Guess who just turned 7?

Prionus heroicus | Harding Co., New Mexico

Prionus heroicus | Harding Co., New Mexico

No, not this very alarmed male Prionus heroicus (among North America’s largest longhorned beetles) seen this past June at Mills Rim Campground in northeastern New Mexico—although he could very well have spent several years underground as a ever-fatter grub feeding on tree roots (probably oaks) before emerging as an adult.

No, today is the 7th birthday of this blog, and I’m a little embarrassed to admit that I’d almost completely forgotten about it. To a human, seven years of age is still immaturity, but in blog years that’s getting close to old age—perhaps like it’s author! I guess old age (on both counts) qualifies me to reminisce a little bit. I’ve seen the blogging thing come—there was a time when it seemed everybody was blogging, and I’ve seen it mature into something a little different. People still blog, but not as many and not for the same reasons. In the early days, blogs were how people with common interests connected and interacted. Nowadays other social media (e.g., Twitter and Facebook) have usurped that role. I don’t think that has made blogs irrelevant, but rather they now seem to serve more for outreach and as searchable repositories for information (at least among natural history blogs). In the past I’ve vacillated greatly in my feelings about this (and I still do sort of miss the “good ol’ days” of lively conversations in the comments). But actually I’m okay with it. When I want my social fix I jump onto Facebook (or Twitter in certain circumstances). When I want to write a little more substantively—to recount memorable field trips, document interesting things I’ve learned, reflect on my experiences as an entomologist, etc.—I blog. I used to watch hit counts; now I hardly ever give them a thought. I care less about who is reading and how many of them there are than I do about the content of the writing and quality of the images I share with those who do choose to read. I am enjoying the fruits of having blogged consistently for seven years—able to write well (and fast), vastly more versed in natural history, and connected broadly to the larger entomological community—and that alone makes it worth continuing. I’ve learned to blog for me and not for what I think others want to see. How liberating! After 7 years, I am more comfortable with and motivated to write than ever.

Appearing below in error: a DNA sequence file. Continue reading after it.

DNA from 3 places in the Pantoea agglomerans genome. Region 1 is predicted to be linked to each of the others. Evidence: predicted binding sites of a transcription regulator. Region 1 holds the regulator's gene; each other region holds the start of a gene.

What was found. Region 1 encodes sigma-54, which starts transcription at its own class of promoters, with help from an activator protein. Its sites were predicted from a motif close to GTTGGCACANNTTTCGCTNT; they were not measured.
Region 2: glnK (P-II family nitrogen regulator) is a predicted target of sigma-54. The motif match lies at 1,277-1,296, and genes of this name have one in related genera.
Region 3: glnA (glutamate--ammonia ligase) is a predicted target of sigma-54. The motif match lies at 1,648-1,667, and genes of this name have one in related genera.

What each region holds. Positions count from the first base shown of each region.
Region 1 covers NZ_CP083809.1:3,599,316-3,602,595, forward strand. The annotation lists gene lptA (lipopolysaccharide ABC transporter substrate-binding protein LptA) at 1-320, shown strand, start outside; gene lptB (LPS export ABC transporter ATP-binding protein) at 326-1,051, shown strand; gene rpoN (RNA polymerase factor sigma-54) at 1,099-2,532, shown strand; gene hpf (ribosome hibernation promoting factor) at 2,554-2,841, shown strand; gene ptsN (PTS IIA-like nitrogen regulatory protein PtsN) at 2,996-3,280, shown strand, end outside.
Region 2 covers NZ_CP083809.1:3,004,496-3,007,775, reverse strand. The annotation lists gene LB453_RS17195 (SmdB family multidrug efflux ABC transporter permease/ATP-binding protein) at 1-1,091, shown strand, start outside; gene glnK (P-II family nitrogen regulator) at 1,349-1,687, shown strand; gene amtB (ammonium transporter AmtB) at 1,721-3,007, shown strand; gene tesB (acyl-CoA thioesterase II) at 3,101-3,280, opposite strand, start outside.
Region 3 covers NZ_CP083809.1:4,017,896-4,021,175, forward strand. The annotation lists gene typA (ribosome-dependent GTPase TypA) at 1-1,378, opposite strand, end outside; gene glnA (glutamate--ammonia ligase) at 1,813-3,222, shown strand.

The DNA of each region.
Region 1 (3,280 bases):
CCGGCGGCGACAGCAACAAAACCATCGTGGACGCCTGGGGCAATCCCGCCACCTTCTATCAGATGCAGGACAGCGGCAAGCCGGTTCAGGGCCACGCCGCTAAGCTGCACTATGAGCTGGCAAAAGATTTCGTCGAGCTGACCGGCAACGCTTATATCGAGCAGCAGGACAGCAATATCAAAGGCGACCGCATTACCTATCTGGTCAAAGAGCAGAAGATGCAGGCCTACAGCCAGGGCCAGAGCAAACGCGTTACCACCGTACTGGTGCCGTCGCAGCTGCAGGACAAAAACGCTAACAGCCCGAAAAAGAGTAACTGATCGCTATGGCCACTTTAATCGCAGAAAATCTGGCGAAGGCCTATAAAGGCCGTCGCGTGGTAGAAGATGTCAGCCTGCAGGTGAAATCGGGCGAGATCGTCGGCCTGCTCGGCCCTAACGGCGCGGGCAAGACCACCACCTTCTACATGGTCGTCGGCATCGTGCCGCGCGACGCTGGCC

To all those people who have followed me, either now or in the past, thank you for your part in helping me in this journey. To those who are still to come, I look forward to meeting you!

© Ted C. MacRae 2014

A belated Happy Birthday

It seems that November 24th came and went without me even realizing that BitB turned six years old that day! Six years—wow, has it really been that long? I guess forgetting birthdays officially puts me in the old-timer camp (both as a person and as a blogger). No fanfare or celebration. Instead, I blithely wrote my 778th post (Q: How do you photograph cactus beetles?) and carried on as usual.

I guess it’s too late now to make a big deal of it, but I will make the observation that November 2013, with its 15 posts, was one of my heaviest blogging months ever (the most since 18 posts in December 2012 and the overall high of 21 in April 2010). This may come as a surprise to those who have heard me grouse periodically about the decline of blogging, both of my blog in particular and as a platform in general. It’s a different world than it was when I started BitB—Twitter and Facebook have taken over much of the social interaction that used to take place on blogs, relegating the latter primarily to satisfying a small but persistent niche demand for long-content. Throughout the course of these changes, however, motivation to blog still comes to me consistently and often. Mostly it seems to be an internal need to express myself, but the occasional and very much appreciated feedback in the form of comments and emails also helps. So, with that, thank you for the past six years, and here’s looking at the next six!

Enough blather—here are a few colorful net-winged beetles in the genus Calopteron (family Lycidae) to help with the celebration. They were photographed in northern Argentina (Chaco Province) in April 2012 while visiting flowers of Chilean goldenrod (Solidago chilensis). I’m not sure if they represent more than one species, as the taxonomy of the genus in the Neotropics appears to be very poorly known at this time—if so it would seem there exists in this area a mimicry complex that is ripe for study.

Calopteron sp. on flowers of Solidago chilensis| Chaco Province, Argentina

Calopteron sp. on flowers of Solidago chilensis | Chaco Province, Argentina